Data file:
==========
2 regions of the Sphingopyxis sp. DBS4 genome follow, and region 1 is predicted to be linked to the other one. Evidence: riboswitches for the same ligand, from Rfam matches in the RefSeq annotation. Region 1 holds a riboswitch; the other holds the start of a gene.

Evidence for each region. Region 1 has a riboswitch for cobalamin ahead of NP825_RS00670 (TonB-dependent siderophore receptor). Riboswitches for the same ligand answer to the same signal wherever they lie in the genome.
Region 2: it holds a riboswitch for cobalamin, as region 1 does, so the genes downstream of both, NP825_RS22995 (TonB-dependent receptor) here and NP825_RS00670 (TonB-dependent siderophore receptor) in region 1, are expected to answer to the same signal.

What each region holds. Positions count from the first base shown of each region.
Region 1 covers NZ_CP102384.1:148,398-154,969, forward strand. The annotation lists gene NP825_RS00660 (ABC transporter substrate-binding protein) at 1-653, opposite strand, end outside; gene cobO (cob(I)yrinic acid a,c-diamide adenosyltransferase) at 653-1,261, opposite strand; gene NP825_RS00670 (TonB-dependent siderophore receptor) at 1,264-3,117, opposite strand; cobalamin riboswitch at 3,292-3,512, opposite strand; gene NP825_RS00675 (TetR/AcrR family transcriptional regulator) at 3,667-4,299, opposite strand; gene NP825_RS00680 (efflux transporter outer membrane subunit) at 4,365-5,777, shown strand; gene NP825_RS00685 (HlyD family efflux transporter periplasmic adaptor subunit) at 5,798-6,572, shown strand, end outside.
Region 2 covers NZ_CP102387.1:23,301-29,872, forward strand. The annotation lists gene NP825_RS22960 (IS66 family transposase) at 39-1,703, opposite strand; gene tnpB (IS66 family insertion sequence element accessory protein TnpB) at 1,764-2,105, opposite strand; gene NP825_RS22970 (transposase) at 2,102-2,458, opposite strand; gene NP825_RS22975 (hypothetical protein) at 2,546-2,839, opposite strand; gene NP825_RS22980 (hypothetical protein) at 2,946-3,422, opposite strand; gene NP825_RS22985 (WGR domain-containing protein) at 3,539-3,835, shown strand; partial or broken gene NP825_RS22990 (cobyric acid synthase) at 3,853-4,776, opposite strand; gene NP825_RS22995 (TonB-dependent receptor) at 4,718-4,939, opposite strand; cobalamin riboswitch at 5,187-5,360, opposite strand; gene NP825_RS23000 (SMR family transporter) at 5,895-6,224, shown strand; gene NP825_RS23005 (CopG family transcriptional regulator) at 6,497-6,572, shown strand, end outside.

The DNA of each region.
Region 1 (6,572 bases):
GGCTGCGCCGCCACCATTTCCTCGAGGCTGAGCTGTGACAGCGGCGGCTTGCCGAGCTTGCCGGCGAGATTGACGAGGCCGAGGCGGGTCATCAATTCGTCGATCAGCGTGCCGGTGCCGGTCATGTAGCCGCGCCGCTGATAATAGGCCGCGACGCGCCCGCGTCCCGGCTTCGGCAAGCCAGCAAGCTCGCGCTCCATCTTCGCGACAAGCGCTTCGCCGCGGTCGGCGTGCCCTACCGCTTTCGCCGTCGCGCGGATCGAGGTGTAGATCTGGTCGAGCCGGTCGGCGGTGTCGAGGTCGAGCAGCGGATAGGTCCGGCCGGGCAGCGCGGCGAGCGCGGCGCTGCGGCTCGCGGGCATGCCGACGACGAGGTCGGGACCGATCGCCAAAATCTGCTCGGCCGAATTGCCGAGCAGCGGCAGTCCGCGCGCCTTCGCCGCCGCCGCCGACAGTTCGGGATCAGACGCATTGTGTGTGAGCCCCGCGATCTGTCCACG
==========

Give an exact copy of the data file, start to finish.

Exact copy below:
2 regions of the Sphingopyxis sp. DBS4 genome follow, and region 1 is predicted to be linked to the other one. Evidence: riboswitches for the same ligand, from Rfam matches in the RefSeq annotation. Region 1 holds a riboswitch; the other holds the start of a gene.

Evidence for each region. Region 1 has a riboswitch for cobalamin ahead of NP825_RS00670 (TonB-dependent siderophore receptor). Riboswitches for the same ligand answer to the same signal wherever they lie in the genome.
Region 2: it holds a riboswitch for cobalamin, as region 1 does, so the genes downstream of both, NP825_RS22995 (TonB-dependent receptor) here and NP825_RS00670 (TonB-dependent siderophore receptor) in region 1, are expected to answer to the same signal.

What each region holds. Positions count from the first base shown of each region.
Region 1 covers NZ_CP102384.1:148,398-154,969, forward strand. The annotation lists gene NP825_RS00660 (ABC transporter substrate-binding protein) at 1-653, opposite strand, end outside; gene cobO (cob(I)yrinic acid a,c-diamide adenosyltransferase) at 653-1,261, opposite strand; gene NP825_RS00670 (TonB-dependent siderophore receptor) at 1,264-3,117, opposite strand; cobalamin riboswitch at 3,292-3,512, opposite strand; gene NP825_RS00675 (TetR/AcrR family transcriptional regulator) at 3,667-4,299, opposite strand; gene NP825_RS00680 (efflux transporter outer membrane subunit) at 4,365-5,777, shown strand; gene NP825_RS00685 (HlyD family efflux transporter periplasmic adaptor subunit) at 5,798-6,572, shown strand, end outside.
Region 2 covers NZ_CP102387.1:23,301-29,872, forward strand. The annotation lists gene NP825_RS22960 (IS66 family transposase) at 39-1,703, opposite strand; gene tnpB (IS66 family insertion sequence element accessory protein TnpB) at 1,764-2,105, opposite strand; gene NP825_RS22970 (transposase) at 2,102-2,458, opposite strand; gene NP825_RS22975 (hypothetical protein) at 2,546-2,839, opposite strand; gene NP825_RS22980 (hypothetical protein) at 2,946-3,422, opposite strand; gene NP825_RS22985 (WGR domain-containing protein) at 3,539-3,835, shown strand; partial or broken gene NP825_RS22990 (cobyric acid synthase) at 3,853-4,776, opposite strand; gene NP825_RS22995 (TonB-dependent receptor) at 4,718-4,939, opposite strand; cobalamin riboswitch at 5,187-5,360, opposite strand; gene NP825_RS23000 (SMR family transporter) at 5,895-6,224, shown strand; gene NP825_RS23005 (CopG family transcriptional regulator) at 6,497-6,572, shown strand, end outside.

The DNA of each region.
Region 1 (6,572 bases):
GGCTGCGCCGCCACCATTTCCTCGAGGCTGAGCTGTGACAGCGGCGGCTTGCCGAGCTTGCCGGCGAGATTGACGAGGCCGAGGCGGGTCATCAATTCGTCGATCAGCGTGCCGGTGCCGGTCATGTAGCCGCGCCGCTGATAATAGGCCGCGACGCGCCCGCGTCCCGGCTTCGGCAAGCCAGCAAGCTCGCGCTCCATCTTCGCGACAAGCGCTTCGCCGCGGTCGGCGTGCCCTACCGCTTTCGCCGTCGCGCGGATCGAGGTGTAGATCTGGTCGAGCCGGTCGGCGGTGTCGAGGTCGAGCAGCGGATAGGTCCGGCCGGGCAGCGCGGCGAGCGCGGCGCTGCGGCTCGCGGGCATGCCGACGACGAGGTCGGGACCGATCGCCAAAATCTGCTCGGCCGAATTGCCGAGCAGCGGCAGTCCGCGCGCCTTCGCCGCCGCCGCCGACAGTTCGGGATCAGACGCATTGTGTGTGAGCCCCGCGATCTGTCCACG